'Red lights' as over-tourism threatens Corsican nature reserve - GulfToday

'Red lights' as over-tourism threatens Corsican nature reserve


Tourists take a cruise in the Scandola Nature Reserve, on the western coast of Corsica.

"It's nature's magical design," says a tourist guide, waxing poetic as he comments on the impressive red cliffs plunging into a turquoise sea at the Scandola nature reserve on France's Corsica island.

"Amazing!" exclaims Irena Snydrova, a Czech tourist visiting the UNESCO World Heritage site with her family, along with groups from Italy, Spain and France.

The Scandola Nature Reserve park is an ecological dream.

Their boat sidles up to the Steps of Paradise, rocks shaped into a stairway some 15 metres (50 feet) long, then glides on to Bad Luck Pass, a former pirates' redoubt.

The ages have sculpted the volcanic cliffs into myriad shapes that beguile the visitor, who might imagine a kissing couple here, a horse's head there, Napoleon's two-cornered hat further on...

Tourists wait to board cuise boats in the port of Porto, near Ota, to visit the Scandola Nature Reserve.

'Golden egg'

Since last month, at the urging of the scientific council, boats must keep a distance of at least 250 metres from ospreys' nests during the breeding season.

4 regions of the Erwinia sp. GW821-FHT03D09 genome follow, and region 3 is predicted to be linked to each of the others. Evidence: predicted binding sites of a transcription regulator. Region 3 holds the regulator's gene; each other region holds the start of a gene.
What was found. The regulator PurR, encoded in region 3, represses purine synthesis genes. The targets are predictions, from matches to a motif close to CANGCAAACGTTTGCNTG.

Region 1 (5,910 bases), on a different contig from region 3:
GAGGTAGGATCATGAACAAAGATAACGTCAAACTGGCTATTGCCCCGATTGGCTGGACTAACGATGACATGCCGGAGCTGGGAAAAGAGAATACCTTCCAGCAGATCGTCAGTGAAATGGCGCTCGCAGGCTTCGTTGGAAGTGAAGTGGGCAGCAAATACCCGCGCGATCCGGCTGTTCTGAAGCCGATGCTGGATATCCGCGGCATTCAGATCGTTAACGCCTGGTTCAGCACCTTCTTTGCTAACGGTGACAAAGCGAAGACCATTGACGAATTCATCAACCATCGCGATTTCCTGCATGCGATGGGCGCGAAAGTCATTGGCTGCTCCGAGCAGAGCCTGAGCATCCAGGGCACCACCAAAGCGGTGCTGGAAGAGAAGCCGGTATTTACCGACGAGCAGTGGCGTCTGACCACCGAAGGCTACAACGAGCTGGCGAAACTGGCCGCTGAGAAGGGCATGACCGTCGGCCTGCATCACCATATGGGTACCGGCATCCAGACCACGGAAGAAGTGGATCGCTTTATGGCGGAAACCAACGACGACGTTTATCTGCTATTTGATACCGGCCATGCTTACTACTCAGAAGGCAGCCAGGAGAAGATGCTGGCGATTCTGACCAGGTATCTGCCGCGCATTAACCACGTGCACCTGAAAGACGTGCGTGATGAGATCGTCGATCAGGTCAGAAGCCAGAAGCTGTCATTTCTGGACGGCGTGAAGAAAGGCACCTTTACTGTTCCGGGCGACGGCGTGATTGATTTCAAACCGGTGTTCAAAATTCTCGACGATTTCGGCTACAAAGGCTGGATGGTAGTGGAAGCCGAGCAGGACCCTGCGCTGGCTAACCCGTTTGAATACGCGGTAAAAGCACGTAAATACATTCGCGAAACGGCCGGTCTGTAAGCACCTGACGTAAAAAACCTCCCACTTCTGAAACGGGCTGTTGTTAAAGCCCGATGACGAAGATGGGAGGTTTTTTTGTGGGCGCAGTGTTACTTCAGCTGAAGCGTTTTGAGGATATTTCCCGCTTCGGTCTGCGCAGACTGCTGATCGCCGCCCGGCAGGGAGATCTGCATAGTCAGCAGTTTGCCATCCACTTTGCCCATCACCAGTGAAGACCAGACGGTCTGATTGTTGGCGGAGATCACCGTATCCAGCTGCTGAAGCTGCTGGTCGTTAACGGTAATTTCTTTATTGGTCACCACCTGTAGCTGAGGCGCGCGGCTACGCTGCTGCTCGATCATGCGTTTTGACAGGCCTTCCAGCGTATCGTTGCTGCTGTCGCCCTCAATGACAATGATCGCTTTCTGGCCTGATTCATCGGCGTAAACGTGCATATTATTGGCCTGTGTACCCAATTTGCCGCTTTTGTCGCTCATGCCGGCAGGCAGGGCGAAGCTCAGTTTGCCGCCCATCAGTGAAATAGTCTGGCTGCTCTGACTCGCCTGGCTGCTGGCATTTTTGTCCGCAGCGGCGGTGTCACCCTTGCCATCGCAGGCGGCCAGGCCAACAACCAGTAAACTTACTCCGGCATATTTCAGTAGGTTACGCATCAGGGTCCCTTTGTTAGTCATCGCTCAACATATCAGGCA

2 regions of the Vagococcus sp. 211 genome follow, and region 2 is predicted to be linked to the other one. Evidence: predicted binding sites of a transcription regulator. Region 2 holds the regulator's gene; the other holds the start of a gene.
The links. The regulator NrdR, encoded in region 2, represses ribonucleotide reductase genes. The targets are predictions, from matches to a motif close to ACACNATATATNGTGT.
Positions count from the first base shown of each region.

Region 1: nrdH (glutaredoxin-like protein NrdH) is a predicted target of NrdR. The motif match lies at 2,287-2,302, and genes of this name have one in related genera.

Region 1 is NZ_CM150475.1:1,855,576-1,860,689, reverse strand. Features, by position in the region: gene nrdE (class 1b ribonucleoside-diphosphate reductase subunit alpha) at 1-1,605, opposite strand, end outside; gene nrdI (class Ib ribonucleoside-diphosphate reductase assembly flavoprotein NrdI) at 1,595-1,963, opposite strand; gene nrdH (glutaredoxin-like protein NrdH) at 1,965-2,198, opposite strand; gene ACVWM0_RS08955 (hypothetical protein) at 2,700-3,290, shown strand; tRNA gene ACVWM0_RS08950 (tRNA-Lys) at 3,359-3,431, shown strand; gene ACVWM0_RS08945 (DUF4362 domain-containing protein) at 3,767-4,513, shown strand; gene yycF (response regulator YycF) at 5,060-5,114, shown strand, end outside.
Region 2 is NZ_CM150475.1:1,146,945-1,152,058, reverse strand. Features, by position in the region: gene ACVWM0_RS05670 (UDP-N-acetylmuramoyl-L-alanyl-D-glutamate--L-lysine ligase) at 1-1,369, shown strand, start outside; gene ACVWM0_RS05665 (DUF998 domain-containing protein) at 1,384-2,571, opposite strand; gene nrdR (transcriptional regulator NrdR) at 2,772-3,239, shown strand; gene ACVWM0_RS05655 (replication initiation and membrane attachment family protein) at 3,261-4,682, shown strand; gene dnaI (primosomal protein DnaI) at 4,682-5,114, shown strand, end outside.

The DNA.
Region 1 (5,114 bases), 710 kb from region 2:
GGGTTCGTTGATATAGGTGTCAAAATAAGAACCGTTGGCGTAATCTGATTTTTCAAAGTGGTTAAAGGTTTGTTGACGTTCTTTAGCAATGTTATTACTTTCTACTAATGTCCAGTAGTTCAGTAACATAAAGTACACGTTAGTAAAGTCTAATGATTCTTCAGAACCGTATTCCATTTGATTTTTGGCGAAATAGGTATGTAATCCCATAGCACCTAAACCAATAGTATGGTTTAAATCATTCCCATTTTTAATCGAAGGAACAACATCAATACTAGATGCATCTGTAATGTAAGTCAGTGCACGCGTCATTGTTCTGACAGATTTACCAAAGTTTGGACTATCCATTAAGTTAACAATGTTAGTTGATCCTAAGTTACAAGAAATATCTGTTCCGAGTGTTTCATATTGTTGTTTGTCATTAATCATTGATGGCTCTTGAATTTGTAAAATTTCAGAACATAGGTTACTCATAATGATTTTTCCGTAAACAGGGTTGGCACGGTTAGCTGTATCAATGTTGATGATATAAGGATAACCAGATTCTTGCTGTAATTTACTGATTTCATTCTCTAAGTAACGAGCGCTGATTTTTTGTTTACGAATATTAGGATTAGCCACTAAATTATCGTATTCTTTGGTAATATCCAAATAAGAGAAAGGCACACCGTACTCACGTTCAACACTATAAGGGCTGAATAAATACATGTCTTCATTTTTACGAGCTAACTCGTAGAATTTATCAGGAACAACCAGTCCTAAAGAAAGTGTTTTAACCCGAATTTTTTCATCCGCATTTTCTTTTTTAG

"It's a good start," Boudouresque says.

Growing numbers of tourists are drawn to Scandola's pristine waters, endangering its fragile ecosystem.

As for the marine park's fish species, Boudouresque says he thinks the thrumming of the tourist boats is scaring them away.

But a crew member, who gave his name only as Diego, blamed groupers for the declining population of corb. "They eat everything," he told AFP.

The reserve is a prime destination for 3 million people who visit Corsica each year.

"It's bizarre for a nature reserve to see all these boats," said Pierre Gilibert, a 65-year-old doctor, who is a regular visitor. "It might be wise to allow access only to professional boats."

Agence France-Presse

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